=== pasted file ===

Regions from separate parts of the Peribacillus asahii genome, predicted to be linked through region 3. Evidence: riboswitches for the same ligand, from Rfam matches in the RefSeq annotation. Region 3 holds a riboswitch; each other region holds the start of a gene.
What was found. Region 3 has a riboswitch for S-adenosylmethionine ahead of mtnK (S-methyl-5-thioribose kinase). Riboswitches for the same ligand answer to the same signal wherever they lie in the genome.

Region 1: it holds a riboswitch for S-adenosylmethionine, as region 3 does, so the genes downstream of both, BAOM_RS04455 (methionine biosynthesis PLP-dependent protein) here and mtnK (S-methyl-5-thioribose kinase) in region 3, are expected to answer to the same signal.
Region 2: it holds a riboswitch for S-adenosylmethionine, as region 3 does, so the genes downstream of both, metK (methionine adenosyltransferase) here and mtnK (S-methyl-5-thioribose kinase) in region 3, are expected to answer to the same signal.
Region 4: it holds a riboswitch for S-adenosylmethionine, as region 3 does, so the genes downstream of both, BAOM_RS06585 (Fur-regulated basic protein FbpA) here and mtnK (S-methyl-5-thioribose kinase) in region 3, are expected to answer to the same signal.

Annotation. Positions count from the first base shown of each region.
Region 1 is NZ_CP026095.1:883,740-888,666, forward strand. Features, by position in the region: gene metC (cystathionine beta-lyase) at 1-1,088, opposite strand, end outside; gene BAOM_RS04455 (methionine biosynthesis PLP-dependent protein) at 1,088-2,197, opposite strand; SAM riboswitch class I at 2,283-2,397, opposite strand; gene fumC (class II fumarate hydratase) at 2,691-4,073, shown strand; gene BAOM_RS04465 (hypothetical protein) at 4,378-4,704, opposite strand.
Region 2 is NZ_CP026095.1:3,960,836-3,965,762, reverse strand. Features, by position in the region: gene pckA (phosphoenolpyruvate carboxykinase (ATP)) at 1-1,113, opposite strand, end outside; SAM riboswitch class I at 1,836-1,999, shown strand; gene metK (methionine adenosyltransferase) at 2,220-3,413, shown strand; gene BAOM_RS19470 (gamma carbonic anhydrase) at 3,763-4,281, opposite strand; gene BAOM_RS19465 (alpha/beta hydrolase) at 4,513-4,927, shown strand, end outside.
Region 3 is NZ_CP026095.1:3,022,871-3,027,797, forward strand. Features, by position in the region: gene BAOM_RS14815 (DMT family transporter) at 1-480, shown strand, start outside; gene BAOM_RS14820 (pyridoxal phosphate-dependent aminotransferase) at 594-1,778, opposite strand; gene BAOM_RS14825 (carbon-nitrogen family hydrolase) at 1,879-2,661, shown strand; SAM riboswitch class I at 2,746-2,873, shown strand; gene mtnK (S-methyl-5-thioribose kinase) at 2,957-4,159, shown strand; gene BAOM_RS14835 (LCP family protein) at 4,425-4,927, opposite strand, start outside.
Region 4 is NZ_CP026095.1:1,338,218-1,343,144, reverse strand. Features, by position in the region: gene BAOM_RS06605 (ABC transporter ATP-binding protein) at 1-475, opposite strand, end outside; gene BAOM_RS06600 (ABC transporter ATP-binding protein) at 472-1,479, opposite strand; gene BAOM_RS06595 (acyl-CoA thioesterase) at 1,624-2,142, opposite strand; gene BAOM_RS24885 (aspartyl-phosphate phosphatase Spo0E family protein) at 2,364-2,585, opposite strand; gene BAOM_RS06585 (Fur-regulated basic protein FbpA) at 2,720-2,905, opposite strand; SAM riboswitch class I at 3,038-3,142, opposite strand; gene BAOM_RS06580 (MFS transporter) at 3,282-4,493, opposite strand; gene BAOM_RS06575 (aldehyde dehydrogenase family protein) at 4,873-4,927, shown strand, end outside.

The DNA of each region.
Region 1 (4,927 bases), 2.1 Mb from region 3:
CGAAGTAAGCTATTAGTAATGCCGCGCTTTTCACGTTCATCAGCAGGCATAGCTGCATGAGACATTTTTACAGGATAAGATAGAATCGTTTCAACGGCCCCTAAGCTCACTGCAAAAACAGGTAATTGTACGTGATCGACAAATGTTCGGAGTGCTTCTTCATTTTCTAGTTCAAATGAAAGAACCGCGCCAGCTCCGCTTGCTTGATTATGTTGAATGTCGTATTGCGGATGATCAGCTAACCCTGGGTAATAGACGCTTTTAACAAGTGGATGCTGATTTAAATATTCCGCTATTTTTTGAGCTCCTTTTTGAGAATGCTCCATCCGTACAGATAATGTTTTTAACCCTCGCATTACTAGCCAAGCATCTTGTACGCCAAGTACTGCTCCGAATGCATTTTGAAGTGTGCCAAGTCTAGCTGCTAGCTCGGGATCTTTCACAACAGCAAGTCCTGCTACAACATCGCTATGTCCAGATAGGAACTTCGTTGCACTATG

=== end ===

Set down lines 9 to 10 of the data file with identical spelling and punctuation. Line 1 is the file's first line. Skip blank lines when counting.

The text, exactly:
Region 3 is NZ_CP026095.1:3,022,871-3,027,797, forward strand. Features, by position in the region: gene BAOM_RS14815 (DMT family transporter) at 1-480, shown strand, start outside; gene BAOM_RS14820 (pyridoxal phosphate-dependent aminotransferase) at 594-1,778, opposite strand; gene BAOM_RS14825 (carbon-nitrogen family hydrolase) at 1,879-2,661, shown strand; SAM riboswitch class I at 2,746-2,873, shown strand; gene mtnK (S-methyl-5-thioribose kinase) at 2,957-4,159, shown strand; gene BAOM_RS14835 (LCP family protein) at 4,425-4,927, opposite strand, start outside.
Region 4 is NZ_CP026095.1:1,338,218-1,343,144, reverse strand. Features, by position in the region: gene BAOM_RS06605 (ABC transporter ATP-binding protein) at 1-475, opposite strand, end outside; gene BAOM_RS06600 (ABC transporter ATP-binding protein) at 472-1,479, opposite strand; gene BAOM_RS06595 (acyl-CoA thioesterase) at 1,624-2,142, opposite strand; gene BAOM_RS24885 (aspartyl-phosphate phosphatase Spo0E family protein) at 2,364-2,585, opposite strand; gene BAOM_RS06585 (Fur-regulated basic protein FbpA) at 2,720-2,905, opposite strand; SAM riboswitch class I at 3,038-3,142, opposite strand; gene BAOM_RS06580 (MFS transporter) at 3,282-4,493, opposite strand; gene BAOM_RS06575 (aldehyde dehydrogenase family protein) at 4,873-4,927, shown strand, end outside.